Jacinta: Yes the Ukrainian horror, getting all the airplay here that Mr Putin’s incursions in Chechnya, Syria and Georgia didn’t, reminds us that the horrors of two major European wars and Japan’s macho offensives in the first half of the 20th century haven’t been enough to reform our world – from a human one to a humano-bonobo one. But I doubt that genetic tinkering would do the trick.

Canto: Vegetarianism perhaps? But then, Hitler…

Jacinta: No easy solutions I’m afraid. But there are some who are interested in using genomics to highlight just how un-bonobo-like our past has been. Or rather, it’s not so much an interest, it’s more like telling the gruesome story that genomic data is revealing to them. In Neil Oliver’s History of Scotland, for example, he recounts how genomic data reveals that the Pictish men of the Orkneys and the northern tip of Scotland were almost completely replaced by men from Northern Europe, the Vikings, in the eighth and ninth centuries CE, while the female line remained largely Pictish. Slaughter, combined with probable rape, being the best explanation. Reading this reminded me of the chimpanzee war of the seventies in Tanzania, which admittedly was more of a civil war, and apparently less one-sided than the Viking invasion of the Orkneys, or the European invasion of the Americas, or the British invasion of Australia, but in some ways it was similar – an attempt, if not entirely conscious, to replace one population with another, and to the victor, the spoils.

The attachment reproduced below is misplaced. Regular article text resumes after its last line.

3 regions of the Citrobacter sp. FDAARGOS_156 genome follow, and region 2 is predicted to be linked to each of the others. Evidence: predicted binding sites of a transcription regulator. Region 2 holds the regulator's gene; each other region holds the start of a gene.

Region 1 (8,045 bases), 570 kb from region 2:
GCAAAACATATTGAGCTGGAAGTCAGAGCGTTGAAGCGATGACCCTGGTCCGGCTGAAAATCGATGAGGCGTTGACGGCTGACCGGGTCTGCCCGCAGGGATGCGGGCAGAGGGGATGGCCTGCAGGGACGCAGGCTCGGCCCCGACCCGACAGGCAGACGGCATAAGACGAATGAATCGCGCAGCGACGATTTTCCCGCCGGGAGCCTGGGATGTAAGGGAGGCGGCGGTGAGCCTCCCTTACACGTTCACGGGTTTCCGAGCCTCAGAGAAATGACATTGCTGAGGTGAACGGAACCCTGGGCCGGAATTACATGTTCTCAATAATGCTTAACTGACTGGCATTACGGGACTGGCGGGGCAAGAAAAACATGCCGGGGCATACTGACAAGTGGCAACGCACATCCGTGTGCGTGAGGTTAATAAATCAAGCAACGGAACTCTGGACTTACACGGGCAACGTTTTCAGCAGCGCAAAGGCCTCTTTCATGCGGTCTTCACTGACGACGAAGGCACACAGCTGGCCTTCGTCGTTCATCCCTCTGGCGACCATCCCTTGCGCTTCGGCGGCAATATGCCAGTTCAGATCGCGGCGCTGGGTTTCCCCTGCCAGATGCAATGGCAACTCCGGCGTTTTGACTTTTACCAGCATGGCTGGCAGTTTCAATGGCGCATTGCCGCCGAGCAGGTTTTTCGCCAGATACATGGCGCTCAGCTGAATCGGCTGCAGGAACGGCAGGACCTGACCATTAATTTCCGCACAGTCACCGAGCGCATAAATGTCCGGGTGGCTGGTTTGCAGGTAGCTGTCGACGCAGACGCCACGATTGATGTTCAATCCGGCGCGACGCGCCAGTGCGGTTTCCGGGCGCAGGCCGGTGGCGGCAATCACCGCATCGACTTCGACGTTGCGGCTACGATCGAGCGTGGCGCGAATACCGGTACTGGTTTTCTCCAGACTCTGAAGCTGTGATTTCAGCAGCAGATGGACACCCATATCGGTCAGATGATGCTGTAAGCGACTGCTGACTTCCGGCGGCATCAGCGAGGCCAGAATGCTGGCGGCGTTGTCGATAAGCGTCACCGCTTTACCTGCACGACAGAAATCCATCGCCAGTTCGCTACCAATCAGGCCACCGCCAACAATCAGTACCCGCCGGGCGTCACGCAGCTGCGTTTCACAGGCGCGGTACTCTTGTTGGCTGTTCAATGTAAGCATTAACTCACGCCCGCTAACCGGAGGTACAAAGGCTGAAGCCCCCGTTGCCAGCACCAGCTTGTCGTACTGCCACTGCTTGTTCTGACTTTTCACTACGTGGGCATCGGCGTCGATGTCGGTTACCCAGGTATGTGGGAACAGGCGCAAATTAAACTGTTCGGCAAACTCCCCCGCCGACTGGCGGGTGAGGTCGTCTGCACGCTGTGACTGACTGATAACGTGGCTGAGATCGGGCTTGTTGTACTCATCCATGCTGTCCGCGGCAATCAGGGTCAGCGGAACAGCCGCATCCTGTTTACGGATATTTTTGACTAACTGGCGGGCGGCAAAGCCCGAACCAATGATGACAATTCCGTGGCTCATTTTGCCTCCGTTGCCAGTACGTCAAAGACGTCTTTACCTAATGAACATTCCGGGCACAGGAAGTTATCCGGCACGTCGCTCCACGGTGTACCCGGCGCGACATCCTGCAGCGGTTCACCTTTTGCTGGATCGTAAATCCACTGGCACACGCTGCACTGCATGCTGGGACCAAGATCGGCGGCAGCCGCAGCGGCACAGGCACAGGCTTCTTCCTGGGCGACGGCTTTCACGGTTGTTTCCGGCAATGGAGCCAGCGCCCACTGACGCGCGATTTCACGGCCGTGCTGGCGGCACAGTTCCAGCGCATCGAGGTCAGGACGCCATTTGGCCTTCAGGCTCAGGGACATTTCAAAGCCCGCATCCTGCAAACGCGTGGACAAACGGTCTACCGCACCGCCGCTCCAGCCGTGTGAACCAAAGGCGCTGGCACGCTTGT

Canto: Well, Reich is fairly circumspect in his book, but he does have a small section towards the end, ‘The genomics of inequality’, from which we may draw pretty clear inferences:

Any attempt to paint a vivid picture of what a human culture was like before the period of written texts needs to be viewed with caution. Nevertheless, ancient DNA have provided evidence that the Yamnaya [a relatively advanced steppe culture that emerged about 5000 years ago] were indeed a society in which power was concentrated among a small number of elite males. The Y chromosomes that the Yamnaya carried were nearly all of a few types, which shows that a limited number of males must have been extraordinarily successful in spreading their genes. In contrast, in their mitochondrial DNA, the Yamnaya had more diverse sequences.